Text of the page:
by Tian Lu James Edward Bowman was born in Washington, D.C. on February 5, 1923. He grew up in a segregated environment which he described saying “there was complete segregation. … One could only go to theaters, movies, restaurants in the black neighborhood.” He graduated with honors from Dunbar High School and earned his bachelor’s degree in Biology from Howard University in 1943. Inspired by … Continue reading James E. Bowman: Making history in science and society
Jaclyn Long is a first year Ph.D. student in the Immunology Program at Harvard Medical School. Abby Knecht is a second year graduate student in the Molecules Cells and Organisms program at Harvard University where she is studying self versus non-self recognition in bacteria. Cover image by Parentingupstream from Pixabay. This biography is part of our “Picture a Scientist” initiative. To learn more about the … Continue reading Rebecca Lee Crumpler: Physician, Author, Pioneer
Rebecca Lee Crumpler was born in Delaware in 1831. She was raised by her aunt in Pennsylvania, who often spent time caring for sick neighbors. Inspired by her aunt, Crumpler began working as a nurse in Charlestown, Massachusetts in 1852. During her eight years as a nurse, she impressed many of the doctors that she worked with. These doctors eventually encouraged her to apply to … Continue reading Rebecca Lee Crumpler: Physician, Author, Pioneer
A mathematical deep-dive into the function of the lungs may provide clinical insight for low blood oxygen levels in COVID-19 patients. Continue reading Breathing Life into the Low Blood Oxygen Dilemma of Early COVID-19 Infections
Researchers developed a molecule that targets bacterial cells by two different mechanisms–attacking the cell membrane and disabling folate synthesis. This molecule seems to prevent bacteria from developing antibiotic-resistance. Continue reading Antibiotic uses multiple mechanisms to avoid resistance
Current polio vaccines have been successful in nearly eradicating polio in the world. Unfortunately, there have been emerging cases of polio in recent years. To combat this, scientists have designed a new oral poliovirus vaccine that could result in a new and safer polio vaccine. Continue reading Redesigning the polio vaccine – Lessons from evolution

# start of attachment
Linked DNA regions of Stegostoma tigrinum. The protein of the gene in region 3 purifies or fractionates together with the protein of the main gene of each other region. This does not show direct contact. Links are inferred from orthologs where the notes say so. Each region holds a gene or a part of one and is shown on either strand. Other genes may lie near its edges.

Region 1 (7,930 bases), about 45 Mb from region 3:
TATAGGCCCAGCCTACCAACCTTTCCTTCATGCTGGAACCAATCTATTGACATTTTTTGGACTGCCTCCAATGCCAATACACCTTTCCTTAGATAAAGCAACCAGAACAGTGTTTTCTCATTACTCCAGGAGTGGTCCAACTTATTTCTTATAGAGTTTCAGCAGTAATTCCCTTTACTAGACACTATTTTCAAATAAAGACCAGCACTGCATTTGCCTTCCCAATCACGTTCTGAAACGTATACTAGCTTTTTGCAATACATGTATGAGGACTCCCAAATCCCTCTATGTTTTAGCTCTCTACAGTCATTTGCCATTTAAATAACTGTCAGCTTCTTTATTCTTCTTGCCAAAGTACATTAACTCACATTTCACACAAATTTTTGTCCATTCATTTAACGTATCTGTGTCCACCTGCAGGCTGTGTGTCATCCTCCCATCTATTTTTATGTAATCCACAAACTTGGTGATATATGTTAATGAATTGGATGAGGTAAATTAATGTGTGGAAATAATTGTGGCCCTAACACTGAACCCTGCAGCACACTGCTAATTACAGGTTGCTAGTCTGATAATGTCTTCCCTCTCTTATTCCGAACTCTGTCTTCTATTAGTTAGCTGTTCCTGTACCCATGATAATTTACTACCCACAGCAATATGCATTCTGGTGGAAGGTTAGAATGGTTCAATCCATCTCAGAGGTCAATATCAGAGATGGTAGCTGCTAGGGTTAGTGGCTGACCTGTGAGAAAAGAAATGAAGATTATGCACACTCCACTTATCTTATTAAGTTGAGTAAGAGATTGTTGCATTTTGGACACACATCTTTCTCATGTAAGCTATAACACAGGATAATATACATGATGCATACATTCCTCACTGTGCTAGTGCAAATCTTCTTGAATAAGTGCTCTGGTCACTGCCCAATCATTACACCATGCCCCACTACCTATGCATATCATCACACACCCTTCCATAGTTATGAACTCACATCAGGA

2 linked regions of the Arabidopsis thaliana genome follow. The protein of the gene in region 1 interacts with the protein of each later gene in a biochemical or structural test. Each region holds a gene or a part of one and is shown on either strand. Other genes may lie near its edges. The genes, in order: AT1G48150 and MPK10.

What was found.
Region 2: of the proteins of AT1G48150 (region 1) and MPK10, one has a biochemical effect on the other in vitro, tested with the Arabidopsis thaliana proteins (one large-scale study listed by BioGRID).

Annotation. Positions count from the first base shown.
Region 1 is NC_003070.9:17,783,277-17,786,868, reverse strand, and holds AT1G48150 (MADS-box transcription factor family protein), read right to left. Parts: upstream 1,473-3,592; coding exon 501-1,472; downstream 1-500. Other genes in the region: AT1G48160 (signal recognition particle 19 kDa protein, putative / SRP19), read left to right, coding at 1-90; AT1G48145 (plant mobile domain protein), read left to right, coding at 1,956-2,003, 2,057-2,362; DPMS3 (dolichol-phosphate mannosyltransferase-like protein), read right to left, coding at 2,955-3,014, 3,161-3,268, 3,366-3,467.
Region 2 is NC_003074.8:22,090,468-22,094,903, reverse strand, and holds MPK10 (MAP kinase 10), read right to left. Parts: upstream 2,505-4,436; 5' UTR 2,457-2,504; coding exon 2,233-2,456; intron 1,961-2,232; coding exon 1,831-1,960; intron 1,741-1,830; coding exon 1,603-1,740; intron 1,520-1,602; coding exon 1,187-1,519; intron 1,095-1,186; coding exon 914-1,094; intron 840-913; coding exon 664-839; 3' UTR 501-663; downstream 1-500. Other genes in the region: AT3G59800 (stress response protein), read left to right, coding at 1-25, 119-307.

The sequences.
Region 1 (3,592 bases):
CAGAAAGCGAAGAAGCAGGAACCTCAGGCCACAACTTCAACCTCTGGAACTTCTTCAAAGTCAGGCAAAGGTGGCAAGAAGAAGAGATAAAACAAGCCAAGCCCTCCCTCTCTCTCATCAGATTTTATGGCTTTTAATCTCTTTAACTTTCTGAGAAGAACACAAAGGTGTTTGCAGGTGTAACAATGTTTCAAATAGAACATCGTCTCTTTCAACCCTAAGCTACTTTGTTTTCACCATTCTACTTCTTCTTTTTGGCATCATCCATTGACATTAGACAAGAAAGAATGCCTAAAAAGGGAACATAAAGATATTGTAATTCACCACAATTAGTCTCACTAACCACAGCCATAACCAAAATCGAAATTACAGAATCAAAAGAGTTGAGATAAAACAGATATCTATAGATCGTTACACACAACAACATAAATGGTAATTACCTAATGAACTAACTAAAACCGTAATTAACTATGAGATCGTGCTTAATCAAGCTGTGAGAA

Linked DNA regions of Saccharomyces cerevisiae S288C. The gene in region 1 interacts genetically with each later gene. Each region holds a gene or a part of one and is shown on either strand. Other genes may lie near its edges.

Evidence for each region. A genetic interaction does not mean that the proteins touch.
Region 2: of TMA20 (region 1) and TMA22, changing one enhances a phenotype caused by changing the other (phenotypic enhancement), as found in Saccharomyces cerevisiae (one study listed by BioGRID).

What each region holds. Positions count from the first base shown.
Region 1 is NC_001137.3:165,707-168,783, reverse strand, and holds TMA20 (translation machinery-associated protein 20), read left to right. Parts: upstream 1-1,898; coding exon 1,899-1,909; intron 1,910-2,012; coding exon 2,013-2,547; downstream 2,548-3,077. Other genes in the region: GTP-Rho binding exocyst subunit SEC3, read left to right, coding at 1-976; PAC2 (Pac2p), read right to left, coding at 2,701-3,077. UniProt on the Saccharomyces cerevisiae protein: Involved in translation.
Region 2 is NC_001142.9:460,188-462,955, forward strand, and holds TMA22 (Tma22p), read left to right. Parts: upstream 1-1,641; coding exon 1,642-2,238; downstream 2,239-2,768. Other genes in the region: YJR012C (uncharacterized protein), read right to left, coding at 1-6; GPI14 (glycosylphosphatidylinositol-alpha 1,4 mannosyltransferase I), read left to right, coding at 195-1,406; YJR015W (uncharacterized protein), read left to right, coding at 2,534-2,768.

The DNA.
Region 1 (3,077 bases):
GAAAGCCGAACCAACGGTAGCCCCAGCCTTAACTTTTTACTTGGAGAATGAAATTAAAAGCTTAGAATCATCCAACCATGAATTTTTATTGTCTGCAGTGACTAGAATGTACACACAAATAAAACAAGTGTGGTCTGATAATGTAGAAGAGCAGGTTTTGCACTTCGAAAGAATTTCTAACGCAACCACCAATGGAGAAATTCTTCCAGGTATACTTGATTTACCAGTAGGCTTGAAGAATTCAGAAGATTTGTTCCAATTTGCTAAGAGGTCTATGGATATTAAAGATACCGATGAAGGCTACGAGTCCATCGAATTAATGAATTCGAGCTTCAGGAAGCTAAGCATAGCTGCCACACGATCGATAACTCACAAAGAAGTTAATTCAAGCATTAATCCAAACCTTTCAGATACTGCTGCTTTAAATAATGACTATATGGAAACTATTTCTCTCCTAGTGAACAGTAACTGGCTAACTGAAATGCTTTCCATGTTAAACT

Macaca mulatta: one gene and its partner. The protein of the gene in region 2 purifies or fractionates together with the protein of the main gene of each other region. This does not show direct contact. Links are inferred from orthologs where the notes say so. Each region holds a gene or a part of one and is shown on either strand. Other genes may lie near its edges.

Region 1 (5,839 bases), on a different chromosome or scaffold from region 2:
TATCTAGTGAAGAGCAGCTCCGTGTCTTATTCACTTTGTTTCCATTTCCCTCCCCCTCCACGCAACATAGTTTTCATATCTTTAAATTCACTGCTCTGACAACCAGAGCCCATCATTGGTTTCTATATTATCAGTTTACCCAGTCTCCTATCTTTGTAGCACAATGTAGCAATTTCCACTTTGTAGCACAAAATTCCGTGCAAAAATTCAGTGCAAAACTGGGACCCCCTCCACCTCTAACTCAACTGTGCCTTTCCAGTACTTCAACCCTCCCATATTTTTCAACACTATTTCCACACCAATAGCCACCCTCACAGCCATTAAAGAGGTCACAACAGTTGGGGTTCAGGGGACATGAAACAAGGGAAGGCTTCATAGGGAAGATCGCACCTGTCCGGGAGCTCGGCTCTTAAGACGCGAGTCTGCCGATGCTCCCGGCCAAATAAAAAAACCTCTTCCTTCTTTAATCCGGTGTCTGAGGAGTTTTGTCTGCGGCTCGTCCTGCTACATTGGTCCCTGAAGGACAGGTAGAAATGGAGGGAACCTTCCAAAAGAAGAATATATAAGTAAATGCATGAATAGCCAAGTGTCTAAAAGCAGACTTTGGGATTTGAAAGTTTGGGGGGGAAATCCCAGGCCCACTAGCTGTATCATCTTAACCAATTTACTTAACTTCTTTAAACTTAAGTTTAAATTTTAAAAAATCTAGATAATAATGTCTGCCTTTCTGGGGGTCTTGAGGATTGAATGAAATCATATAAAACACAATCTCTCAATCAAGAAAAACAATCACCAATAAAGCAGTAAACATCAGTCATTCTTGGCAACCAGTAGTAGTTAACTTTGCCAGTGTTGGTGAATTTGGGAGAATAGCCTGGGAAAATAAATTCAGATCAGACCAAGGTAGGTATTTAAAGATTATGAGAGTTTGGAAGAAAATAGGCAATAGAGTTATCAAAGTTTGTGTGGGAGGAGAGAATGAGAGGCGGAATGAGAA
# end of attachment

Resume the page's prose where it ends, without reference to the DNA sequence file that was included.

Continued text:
Scientists use 3D printed brain tissue and cancer to quickly test drug efficacy. Continue reading 3D-Printed Brain Helps Scientists Study Cancer and Test Drugs
New research from Cedars-Sinai suggests that patients with young-onset Parkinson’s may have been born with the beginnings of the disorder. Continue reading People With Young-Onset Parkinson’s May Have Been Born With It
CIFAR Fellows’s paper questions whether diabetes, heart attacks and strokes are actually non-communicable diseases (NCDs). Microbiota (bacteria, viruses, fungi) that spread flu, HIV/AIDS, may also carry NCDs. People with NCDs have damaged microbiota, causing disease when transmitted into healthy animals. Spouses and cohabitants’ shared lifestyles and environments also lead to gut bacteria transfer.
Continue reading Is diabetes communicable?
Scientists have developed a biodegradable ultrasound speaker that can be placed inside the brain. When activated, it makes the blood-brain barrier permeable, potentially allowing certain drugs such as brain cancer chemotherapy and antidepressants to reaching their destination more easily. Continue reading Ultrasound speaker implant that can open a door to your brain